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|Title:||Treatment of Major Depression: Effectiveness of Cognitive-Behavioural Therapy with an Internet Course as a Central Component||Contributor(s):||Jacmon, John (author); Malouff, John M (author); Taylor, Neil (author)||Publication Date:||2009||Handle Link:||https://hdl.handle.net/1959.11/5025||Abstract:||Cognitive-behavioural therapy (CBT) is moderately effective for depression, but it tends to be expensive and inconvenient for clients. This article describes an attempt to provide a more cost-effective and convenient treatment for major depression by using the Internet to provide the bulk of the treatment. Nine adults with major depression participated in the study, and six of these individuals completed the treatment. The clients who completed treatment had a mean of 3.7 individual sessions and showed substantial improvement, equivalent to similar individuals who received far more face-to-face sessions in studies of traditional CBT for depression. The results suggest that it is feasible, at least with some clients, to use the Internet to provide a major part of CBT for depression and to thereby reduce cost and inconvenience to clients.||Publication Type:||Journal Article||Source of Publication:||Electronic Journal of Applied Psychology, 5(2), p. 1-8||Publisher:||Swinburne University||Place of Publication:||Melbourne, Australia||ISSN:||1832-7931||Field of Research (FOR):||170106 Health, Clinical and Counselling Psychology||Peer Reviewed:||Yes||HERDC Category Description:||C1 Refereed Article in a Scholarly Journal||Other Links:||http://ojs.lib.swin.edu.au/index.php/ejap/article/view/153/192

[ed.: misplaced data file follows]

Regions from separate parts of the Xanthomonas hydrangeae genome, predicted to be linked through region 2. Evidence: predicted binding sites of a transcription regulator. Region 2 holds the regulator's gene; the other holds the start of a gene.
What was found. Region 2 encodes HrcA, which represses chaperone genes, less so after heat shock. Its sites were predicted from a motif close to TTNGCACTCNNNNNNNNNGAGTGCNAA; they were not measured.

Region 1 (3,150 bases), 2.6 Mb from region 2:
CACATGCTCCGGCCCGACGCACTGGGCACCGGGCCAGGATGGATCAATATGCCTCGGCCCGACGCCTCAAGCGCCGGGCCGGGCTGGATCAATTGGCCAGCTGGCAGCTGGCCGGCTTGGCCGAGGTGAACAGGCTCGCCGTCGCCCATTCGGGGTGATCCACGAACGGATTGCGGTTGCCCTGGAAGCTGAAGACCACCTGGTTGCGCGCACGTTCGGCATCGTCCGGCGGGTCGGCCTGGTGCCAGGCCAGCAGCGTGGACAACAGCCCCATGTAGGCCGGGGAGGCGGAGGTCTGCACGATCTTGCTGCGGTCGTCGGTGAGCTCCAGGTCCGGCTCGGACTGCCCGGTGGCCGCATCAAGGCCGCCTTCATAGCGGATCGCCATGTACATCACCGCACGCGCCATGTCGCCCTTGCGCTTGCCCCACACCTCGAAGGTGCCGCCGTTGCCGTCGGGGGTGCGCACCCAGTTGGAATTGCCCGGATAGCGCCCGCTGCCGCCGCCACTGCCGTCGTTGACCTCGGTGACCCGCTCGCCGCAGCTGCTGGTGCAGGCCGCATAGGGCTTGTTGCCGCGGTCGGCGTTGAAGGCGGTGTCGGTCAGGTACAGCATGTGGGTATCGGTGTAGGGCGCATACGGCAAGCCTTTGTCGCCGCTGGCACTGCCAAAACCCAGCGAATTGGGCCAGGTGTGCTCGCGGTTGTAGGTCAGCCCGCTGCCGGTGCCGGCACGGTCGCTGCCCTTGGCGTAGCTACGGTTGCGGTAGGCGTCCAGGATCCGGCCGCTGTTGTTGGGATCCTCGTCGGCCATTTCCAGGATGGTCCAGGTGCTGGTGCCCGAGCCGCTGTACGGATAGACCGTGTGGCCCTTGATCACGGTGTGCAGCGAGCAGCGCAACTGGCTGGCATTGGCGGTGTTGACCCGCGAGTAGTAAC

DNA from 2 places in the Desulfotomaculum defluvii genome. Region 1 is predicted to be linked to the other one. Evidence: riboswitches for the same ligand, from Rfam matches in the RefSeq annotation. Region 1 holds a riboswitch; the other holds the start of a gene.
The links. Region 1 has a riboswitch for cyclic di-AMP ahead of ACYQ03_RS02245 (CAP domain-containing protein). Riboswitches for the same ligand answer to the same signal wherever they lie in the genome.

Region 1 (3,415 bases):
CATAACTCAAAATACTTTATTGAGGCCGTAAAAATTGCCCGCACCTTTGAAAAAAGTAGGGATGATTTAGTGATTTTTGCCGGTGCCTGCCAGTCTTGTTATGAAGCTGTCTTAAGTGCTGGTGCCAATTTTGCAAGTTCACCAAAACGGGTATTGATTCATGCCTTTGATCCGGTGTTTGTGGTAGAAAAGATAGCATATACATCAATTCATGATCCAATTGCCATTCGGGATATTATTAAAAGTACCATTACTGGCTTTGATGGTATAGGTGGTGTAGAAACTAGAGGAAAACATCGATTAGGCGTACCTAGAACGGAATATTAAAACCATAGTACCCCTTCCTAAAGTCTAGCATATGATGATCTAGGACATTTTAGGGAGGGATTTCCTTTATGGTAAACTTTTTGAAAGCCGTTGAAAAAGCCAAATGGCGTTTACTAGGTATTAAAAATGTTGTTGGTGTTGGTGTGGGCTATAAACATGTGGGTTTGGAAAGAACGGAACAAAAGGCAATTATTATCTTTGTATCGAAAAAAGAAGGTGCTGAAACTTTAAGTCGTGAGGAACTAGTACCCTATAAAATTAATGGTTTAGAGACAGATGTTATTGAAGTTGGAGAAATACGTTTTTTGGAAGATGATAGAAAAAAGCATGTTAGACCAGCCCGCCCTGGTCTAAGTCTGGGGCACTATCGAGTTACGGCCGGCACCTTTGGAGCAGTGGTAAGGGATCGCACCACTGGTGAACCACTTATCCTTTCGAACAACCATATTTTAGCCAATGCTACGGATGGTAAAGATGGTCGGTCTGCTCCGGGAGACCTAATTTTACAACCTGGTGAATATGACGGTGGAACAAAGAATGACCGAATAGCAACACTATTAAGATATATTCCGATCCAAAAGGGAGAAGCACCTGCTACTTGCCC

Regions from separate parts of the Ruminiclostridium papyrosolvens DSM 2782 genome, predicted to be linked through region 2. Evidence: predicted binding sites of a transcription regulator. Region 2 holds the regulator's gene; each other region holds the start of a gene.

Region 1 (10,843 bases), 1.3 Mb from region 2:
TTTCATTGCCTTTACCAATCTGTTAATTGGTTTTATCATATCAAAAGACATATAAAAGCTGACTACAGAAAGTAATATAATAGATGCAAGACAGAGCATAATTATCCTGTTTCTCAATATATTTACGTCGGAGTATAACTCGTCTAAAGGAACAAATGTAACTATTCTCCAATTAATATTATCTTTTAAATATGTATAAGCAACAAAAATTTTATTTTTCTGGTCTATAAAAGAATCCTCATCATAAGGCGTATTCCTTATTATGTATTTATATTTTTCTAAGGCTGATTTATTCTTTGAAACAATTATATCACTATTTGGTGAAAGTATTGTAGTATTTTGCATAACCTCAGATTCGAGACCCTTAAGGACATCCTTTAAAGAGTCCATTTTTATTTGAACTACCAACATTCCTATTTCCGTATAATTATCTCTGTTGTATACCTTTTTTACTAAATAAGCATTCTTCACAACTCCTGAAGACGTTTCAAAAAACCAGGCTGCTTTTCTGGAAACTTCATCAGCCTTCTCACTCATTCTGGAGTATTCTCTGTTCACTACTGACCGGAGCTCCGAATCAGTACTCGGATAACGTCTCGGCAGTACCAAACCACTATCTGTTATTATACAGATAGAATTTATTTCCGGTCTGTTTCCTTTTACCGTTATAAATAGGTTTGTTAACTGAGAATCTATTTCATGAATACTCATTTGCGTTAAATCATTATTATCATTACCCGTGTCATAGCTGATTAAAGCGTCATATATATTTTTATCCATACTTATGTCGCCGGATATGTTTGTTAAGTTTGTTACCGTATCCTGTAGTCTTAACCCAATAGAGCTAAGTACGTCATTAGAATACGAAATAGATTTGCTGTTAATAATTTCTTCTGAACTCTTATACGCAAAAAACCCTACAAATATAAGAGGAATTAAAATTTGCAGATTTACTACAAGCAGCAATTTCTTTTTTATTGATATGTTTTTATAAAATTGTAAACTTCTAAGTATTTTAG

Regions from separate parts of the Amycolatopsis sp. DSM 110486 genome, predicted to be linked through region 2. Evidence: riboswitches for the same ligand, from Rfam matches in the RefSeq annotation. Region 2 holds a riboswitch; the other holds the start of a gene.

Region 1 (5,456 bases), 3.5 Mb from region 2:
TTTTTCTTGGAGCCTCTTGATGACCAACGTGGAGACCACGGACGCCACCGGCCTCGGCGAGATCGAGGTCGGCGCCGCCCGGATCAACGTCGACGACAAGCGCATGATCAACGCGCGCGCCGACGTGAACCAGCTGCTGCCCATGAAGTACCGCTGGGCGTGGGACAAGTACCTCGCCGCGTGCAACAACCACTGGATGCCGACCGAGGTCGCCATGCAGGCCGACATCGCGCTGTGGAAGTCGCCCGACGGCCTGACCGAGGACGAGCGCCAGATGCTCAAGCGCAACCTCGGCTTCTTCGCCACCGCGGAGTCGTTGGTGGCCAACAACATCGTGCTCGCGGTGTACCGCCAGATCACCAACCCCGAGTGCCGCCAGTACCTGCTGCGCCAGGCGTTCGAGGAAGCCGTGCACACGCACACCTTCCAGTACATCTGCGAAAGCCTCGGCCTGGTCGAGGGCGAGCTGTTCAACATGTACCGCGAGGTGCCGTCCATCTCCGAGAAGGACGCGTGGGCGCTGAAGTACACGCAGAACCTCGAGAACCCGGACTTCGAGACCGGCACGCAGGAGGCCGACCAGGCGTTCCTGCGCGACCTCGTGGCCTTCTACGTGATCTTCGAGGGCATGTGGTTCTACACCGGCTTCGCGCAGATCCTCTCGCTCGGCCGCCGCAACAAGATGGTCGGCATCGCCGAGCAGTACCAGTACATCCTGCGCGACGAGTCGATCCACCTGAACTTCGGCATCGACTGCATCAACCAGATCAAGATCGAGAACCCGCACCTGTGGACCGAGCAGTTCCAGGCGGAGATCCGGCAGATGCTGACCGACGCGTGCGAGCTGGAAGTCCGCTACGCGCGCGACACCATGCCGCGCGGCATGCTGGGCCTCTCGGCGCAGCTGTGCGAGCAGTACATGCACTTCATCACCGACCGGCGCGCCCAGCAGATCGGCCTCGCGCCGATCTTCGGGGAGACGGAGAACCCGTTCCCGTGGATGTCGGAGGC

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|Appears in Collections:||Journal Article|
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